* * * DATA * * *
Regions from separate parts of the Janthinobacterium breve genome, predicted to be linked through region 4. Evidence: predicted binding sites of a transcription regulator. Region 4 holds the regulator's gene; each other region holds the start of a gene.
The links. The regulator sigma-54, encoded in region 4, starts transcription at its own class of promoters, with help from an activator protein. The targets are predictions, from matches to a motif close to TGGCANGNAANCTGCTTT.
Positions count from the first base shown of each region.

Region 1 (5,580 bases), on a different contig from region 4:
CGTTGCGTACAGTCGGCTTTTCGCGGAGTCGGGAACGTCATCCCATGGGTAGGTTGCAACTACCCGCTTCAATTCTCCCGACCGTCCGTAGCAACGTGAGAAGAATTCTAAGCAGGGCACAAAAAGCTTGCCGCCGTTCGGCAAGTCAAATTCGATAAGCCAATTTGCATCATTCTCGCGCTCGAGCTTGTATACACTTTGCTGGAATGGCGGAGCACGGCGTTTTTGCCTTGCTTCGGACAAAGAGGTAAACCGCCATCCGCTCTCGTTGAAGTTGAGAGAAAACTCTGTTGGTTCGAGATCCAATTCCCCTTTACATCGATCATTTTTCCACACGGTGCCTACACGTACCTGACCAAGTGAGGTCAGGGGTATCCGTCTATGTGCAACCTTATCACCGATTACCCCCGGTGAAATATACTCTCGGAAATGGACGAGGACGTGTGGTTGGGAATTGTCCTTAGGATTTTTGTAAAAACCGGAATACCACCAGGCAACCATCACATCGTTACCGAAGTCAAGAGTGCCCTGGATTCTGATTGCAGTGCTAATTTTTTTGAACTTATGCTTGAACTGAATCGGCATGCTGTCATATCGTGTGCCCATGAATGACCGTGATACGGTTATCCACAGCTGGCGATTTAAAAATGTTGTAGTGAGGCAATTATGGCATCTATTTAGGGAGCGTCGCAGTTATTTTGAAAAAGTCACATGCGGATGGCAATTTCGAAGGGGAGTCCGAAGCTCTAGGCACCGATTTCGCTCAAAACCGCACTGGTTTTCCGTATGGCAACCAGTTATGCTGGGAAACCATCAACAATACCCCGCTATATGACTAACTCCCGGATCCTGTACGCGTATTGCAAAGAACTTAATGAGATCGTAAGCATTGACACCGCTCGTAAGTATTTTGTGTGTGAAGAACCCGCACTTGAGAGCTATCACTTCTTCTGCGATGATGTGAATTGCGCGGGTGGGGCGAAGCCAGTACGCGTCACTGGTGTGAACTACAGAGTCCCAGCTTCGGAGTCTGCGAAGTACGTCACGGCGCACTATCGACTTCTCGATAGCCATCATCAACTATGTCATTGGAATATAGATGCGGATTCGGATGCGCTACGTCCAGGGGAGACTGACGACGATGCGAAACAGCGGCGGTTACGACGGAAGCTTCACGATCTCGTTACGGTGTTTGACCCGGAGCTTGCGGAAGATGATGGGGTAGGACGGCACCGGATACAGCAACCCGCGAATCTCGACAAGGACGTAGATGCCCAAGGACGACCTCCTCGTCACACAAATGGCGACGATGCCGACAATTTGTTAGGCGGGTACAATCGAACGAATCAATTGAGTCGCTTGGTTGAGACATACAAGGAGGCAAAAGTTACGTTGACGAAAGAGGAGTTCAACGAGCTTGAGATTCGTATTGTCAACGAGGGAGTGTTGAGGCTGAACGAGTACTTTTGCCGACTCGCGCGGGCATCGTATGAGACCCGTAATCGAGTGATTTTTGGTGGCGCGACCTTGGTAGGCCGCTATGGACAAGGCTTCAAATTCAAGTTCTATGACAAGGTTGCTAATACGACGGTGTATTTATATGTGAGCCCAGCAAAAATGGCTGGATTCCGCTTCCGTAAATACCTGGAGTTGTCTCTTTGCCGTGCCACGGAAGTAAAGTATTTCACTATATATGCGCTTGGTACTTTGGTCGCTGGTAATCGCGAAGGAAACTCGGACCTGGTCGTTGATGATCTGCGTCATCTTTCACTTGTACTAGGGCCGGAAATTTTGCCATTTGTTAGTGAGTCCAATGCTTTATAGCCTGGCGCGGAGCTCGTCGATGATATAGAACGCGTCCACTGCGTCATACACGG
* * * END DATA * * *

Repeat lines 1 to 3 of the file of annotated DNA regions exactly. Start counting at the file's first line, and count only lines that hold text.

Regions from separate parts of the Janthinobacterium breve genome, predicted to be linked through region 4. Evidence: predicted binding sites of a transcription regulator. Region 4 holds the regulator's gene; each other region holds the start of a gene.
The links. The regulator sigma-54, encoded in region 4, starts transcription at its own class of promoters, with help from an activator protein. The targets are predictions, from matches to a motif close to TGGCANGNAANCTGCTTT.
Positions count from the first base shown of each region.